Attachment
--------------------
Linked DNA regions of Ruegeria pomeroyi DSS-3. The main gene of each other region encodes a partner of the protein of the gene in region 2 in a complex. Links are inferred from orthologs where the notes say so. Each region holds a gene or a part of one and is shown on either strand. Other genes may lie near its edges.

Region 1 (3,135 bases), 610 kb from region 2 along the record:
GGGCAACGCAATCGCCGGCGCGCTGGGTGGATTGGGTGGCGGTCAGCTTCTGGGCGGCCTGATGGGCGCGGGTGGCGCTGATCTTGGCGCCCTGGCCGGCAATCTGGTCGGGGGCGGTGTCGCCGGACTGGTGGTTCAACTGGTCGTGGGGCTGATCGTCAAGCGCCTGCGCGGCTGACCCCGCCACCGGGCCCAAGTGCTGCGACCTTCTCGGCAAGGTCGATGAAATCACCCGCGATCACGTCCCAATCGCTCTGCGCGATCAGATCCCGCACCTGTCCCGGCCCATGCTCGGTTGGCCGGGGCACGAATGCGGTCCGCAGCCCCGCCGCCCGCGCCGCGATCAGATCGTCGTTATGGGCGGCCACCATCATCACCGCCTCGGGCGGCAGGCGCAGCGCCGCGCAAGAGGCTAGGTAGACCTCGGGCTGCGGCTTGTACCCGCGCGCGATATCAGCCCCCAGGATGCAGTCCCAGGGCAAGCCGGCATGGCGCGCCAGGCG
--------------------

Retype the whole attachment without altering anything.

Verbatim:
Linked DNA regions of Ruegeria pomeroyi DSS-3. The main gene of each other region encodes a partner of the protein of the gene in region 2 in a complex. Links are inferred from orthologs where the notes say so. Each region holds a gene or a part of one and is shown on either strand. Other genes may lie near its edges.

Region 1 (3,135 bases), 610 kb from region 2 along the record:
GGGCAACGCAATCGCCGGCGCGCTGGGTGGATTGGGTGGCGGTCAGCTTCTGGGCGGCCTGATGGGCGCGGGTGGCGCTGATCTTGGCGCCCTGGCCGGCAATCTGGTCGGGGGCGGTGTCGCCGGACTGGTGGTTCAACTGGTCGTGGGGCTGATCGTCAAGCGCCTGCGCGGCTGACCCCGCCACCGGGCCCAAGTGCTGCGACCTTCTCGGCAAGGTCGATGAAATCACCCGCGATCACGTCCCAATCGCTCTGCGCGATCAGATCCCGCACCTGTCCCGGCCCATGCTCGGTTGGCCGGGGCACGAATGCGGTCCGCAGCCCCGCCGCCCGCGCCGCGATCAGATCGTCGTTATGGGCGGCCACCATCATCACCGCCTCGGGCGGCAGGCGCAGCGCCGCGCAAGAGGCTAGGTAGACCTCGGGCTGCGGCTTGTACCCGCGCGCGATATCAGCCCCCAGGATGCAGTCCCAGGGCAAGCCGGCATGGCGCGCCAGGCG